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Harriet Whitney Frishmuth

September 17, 1880 - January 1, 1980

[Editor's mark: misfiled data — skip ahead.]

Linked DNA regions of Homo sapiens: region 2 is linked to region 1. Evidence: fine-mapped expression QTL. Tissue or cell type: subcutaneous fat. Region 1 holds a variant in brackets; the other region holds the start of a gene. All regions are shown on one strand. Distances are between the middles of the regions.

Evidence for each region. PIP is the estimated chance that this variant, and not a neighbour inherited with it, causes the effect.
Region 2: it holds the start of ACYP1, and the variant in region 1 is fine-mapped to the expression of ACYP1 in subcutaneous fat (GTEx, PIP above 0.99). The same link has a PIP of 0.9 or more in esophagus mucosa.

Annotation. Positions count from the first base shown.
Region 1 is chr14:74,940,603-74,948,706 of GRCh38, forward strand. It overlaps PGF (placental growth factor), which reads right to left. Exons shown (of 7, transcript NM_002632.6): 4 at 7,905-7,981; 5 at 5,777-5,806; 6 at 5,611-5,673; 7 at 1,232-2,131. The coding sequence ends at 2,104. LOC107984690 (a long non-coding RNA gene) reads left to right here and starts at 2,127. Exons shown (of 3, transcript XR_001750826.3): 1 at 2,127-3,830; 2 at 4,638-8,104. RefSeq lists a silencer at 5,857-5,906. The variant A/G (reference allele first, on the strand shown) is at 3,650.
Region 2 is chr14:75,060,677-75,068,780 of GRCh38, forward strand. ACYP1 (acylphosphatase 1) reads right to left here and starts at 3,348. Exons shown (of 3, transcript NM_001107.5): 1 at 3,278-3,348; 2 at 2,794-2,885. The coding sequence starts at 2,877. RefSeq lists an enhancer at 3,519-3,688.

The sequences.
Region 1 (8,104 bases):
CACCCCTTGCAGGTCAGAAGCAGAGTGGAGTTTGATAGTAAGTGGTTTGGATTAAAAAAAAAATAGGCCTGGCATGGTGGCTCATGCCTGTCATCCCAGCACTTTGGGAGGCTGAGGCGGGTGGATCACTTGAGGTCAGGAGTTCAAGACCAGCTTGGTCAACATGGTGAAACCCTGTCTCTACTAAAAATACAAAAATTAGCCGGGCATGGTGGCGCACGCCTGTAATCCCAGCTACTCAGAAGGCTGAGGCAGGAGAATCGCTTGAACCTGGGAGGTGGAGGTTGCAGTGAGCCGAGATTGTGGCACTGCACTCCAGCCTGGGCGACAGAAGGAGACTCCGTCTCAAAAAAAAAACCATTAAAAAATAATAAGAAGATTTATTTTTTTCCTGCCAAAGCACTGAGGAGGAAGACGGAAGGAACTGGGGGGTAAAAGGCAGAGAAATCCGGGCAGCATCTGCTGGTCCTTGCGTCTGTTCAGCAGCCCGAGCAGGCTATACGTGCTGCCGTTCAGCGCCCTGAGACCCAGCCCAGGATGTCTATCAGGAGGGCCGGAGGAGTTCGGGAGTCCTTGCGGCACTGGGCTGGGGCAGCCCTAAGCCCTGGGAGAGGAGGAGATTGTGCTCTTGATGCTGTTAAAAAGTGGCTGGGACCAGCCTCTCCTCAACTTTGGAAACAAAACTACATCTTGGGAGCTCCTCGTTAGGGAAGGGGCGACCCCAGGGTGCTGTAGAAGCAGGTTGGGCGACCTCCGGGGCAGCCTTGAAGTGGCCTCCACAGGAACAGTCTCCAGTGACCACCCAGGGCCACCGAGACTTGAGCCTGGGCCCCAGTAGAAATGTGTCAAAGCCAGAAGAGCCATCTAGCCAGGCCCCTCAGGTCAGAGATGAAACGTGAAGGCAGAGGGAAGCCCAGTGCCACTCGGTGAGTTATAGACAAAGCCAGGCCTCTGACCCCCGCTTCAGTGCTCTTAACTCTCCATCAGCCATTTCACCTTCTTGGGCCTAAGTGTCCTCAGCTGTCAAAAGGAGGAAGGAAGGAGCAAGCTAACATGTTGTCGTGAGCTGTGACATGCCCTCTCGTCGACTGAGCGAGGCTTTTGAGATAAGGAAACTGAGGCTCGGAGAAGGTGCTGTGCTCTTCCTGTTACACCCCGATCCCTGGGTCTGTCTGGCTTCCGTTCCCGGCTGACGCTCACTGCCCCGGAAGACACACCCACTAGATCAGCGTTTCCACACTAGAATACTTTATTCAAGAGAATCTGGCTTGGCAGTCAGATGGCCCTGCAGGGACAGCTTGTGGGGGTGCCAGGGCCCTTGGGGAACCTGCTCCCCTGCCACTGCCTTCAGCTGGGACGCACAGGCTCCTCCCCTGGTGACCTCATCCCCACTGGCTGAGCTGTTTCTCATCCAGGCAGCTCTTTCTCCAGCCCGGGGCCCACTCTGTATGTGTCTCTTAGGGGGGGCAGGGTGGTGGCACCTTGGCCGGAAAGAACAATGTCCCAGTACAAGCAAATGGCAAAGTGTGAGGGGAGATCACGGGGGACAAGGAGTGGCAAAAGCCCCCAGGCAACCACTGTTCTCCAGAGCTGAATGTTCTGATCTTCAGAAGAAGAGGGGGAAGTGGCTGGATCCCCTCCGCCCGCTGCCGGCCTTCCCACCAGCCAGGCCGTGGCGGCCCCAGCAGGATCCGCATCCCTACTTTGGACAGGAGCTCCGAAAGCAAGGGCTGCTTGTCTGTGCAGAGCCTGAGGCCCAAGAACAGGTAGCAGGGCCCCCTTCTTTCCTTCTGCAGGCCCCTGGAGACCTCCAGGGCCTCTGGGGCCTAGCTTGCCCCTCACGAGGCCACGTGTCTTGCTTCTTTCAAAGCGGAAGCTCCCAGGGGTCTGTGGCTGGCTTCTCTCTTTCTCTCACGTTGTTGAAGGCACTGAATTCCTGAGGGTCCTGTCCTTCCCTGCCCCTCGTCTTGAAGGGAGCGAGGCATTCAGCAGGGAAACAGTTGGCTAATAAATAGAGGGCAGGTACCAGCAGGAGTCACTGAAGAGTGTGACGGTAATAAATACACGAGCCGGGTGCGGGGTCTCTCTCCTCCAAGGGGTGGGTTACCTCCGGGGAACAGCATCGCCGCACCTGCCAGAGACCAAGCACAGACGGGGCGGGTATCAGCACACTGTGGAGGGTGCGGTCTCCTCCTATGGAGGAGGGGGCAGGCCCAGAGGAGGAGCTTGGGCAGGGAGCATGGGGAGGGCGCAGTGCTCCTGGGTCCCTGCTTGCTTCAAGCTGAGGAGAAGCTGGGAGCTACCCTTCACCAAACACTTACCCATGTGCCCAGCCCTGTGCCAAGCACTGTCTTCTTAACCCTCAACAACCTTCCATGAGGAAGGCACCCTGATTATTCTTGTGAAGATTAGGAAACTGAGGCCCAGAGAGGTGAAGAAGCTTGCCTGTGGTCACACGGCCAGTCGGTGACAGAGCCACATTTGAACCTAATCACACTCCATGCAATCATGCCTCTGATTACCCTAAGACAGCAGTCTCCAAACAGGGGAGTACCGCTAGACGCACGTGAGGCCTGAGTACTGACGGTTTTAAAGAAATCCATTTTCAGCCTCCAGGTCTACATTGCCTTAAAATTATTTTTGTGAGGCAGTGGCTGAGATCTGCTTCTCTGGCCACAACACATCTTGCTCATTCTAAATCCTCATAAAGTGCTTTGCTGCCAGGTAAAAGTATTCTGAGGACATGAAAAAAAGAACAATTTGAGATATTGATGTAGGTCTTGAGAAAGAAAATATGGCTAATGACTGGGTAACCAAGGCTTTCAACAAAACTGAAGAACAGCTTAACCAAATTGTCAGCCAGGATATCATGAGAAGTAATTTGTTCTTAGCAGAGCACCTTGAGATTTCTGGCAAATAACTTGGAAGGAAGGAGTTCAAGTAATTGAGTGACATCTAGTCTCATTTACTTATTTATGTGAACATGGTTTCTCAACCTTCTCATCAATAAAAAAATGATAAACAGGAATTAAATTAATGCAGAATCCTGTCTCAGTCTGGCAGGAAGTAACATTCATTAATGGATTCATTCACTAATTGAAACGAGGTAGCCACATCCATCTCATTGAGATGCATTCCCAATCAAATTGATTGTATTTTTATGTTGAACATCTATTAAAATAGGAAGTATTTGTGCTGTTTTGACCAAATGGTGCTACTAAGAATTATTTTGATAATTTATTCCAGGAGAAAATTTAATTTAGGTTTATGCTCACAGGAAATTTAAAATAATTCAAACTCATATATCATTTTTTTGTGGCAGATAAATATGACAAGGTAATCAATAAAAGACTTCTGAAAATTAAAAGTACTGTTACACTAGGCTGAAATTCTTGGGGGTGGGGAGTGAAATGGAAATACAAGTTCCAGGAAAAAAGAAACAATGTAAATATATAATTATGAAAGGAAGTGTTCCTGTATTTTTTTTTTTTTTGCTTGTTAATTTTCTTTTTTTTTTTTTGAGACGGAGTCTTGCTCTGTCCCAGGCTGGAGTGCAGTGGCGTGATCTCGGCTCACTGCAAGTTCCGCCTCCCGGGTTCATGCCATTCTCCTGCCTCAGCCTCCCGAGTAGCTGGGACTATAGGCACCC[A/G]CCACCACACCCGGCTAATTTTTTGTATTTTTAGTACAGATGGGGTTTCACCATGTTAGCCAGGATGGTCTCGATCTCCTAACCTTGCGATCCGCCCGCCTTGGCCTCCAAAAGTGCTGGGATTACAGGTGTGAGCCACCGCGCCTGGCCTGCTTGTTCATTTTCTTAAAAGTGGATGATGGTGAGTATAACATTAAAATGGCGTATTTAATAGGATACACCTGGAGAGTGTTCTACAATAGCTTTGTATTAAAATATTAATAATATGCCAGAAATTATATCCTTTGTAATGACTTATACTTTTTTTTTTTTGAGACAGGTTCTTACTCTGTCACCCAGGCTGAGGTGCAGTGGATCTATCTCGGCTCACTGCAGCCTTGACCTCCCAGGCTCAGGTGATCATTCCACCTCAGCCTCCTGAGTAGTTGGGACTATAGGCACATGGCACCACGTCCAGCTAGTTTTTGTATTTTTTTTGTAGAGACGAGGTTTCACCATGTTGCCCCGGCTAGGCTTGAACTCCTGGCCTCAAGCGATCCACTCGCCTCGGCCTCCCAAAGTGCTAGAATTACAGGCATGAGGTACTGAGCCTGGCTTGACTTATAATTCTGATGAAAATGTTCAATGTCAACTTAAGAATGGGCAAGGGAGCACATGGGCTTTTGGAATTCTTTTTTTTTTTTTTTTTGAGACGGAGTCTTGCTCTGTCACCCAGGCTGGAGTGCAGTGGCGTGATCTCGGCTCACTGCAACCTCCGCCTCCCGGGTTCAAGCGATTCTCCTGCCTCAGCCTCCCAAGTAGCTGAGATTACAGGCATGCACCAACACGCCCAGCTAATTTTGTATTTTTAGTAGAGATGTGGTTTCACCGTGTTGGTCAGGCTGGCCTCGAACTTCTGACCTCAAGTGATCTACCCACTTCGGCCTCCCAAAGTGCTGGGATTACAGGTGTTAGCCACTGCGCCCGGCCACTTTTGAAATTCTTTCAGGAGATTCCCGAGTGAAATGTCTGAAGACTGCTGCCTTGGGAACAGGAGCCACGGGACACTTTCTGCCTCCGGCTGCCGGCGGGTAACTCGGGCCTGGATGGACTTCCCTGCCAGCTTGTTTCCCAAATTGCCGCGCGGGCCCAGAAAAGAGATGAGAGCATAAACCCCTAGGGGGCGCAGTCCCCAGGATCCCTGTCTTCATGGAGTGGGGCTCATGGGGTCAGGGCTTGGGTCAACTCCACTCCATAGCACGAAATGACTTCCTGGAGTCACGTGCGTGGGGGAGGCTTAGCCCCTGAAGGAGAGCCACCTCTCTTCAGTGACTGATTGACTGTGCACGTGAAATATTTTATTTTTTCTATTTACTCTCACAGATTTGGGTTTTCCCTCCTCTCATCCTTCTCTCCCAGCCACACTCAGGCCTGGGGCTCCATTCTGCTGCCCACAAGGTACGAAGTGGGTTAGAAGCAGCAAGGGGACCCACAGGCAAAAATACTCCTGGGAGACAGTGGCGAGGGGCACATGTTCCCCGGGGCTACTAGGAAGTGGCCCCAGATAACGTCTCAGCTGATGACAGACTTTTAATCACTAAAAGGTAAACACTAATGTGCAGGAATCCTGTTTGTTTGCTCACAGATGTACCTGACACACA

Harriet Whitney Frishmuth was a European-influenced American bronze master sculpture. She is most well known for her sensitive and elegant renderings of dancing female forms. Frishmuth was born in Pennsylvania in 1880; when she was in her teens, her mother moved her and her sisters to Europe for eight years. There she studied under Rodin at the École des Beaux-Arts in Paris and Euchtriz in Berlin. Significant developments of the Beaux-Arts sculptors had been the revival of the Renaissance masters and new-found popularity in bronze decorative sculptures in the gardens of wealthy estates. The Beaux-Arts style described the complex Parisian-influenced art of the period. Upon her return to the United States, she studied at the Art Students League of New York under Gutzon Borglum and Hermon Atkins MacNeil. During this time in New York, she became the assistant to Karl Bitter and performed dissections at the College of Physicians and Surgeons. Frishmuth exhibited her art internationally; one of her last exhibits happened in 1929 in New York City. After decades after being artistically active in the art world, she was forced to close her New York studio in the 1930s due to the Great Depression and moved back to Philadelphia.

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